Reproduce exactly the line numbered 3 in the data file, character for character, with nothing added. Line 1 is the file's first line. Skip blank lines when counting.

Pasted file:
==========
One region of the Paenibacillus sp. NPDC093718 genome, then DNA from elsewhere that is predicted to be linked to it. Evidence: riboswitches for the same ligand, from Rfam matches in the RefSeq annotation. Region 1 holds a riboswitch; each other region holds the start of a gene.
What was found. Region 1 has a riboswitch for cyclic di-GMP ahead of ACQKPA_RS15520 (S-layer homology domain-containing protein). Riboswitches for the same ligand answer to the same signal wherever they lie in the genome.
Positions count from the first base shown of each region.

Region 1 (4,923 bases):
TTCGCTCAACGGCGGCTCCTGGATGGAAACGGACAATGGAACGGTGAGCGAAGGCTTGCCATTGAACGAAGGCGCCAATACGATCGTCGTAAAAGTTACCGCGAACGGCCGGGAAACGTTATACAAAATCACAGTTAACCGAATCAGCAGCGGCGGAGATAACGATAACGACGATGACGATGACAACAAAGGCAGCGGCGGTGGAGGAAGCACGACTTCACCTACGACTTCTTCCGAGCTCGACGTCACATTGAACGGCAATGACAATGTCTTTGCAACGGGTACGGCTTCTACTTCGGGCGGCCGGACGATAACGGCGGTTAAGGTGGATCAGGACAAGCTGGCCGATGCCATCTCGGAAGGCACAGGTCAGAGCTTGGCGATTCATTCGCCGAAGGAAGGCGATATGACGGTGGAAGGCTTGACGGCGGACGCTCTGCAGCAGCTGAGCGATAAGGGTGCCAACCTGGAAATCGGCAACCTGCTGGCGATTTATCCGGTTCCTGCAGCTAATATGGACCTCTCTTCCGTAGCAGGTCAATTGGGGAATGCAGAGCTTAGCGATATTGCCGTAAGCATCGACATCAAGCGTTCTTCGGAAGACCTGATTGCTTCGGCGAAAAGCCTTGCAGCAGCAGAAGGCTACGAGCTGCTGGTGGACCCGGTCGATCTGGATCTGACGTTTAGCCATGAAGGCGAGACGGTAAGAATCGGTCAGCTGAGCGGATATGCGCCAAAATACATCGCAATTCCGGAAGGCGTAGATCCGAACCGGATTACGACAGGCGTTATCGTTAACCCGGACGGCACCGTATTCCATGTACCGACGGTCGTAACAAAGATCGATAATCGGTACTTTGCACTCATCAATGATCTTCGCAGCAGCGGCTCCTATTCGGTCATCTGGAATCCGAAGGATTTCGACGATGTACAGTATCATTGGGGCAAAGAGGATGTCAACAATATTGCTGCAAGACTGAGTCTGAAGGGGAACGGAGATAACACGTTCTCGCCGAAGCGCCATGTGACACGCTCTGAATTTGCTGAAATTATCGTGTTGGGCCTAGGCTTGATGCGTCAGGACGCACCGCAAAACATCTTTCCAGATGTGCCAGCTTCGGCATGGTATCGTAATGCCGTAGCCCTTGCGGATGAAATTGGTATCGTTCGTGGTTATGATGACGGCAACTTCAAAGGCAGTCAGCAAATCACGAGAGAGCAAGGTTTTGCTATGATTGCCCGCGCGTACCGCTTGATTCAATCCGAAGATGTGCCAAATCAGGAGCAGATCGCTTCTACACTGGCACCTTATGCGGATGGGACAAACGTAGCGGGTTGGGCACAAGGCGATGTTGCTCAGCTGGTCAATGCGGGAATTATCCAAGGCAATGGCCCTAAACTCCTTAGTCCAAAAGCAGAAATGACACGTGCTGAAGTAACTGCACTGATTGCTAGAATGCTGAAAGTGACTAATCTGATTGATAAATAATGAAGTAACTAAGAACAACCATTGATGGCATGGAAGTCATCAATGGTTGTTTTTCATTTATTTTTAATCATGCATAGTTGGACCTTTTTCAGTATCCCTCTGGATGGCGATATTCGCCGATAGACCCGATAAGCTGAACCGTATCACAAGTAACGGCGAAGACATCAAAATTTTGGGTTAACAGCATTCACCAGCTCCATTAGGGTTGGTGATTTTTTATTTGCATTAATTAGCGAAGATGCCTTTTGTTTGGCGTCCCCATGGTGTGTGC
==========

Positions count from the first base shown of each region.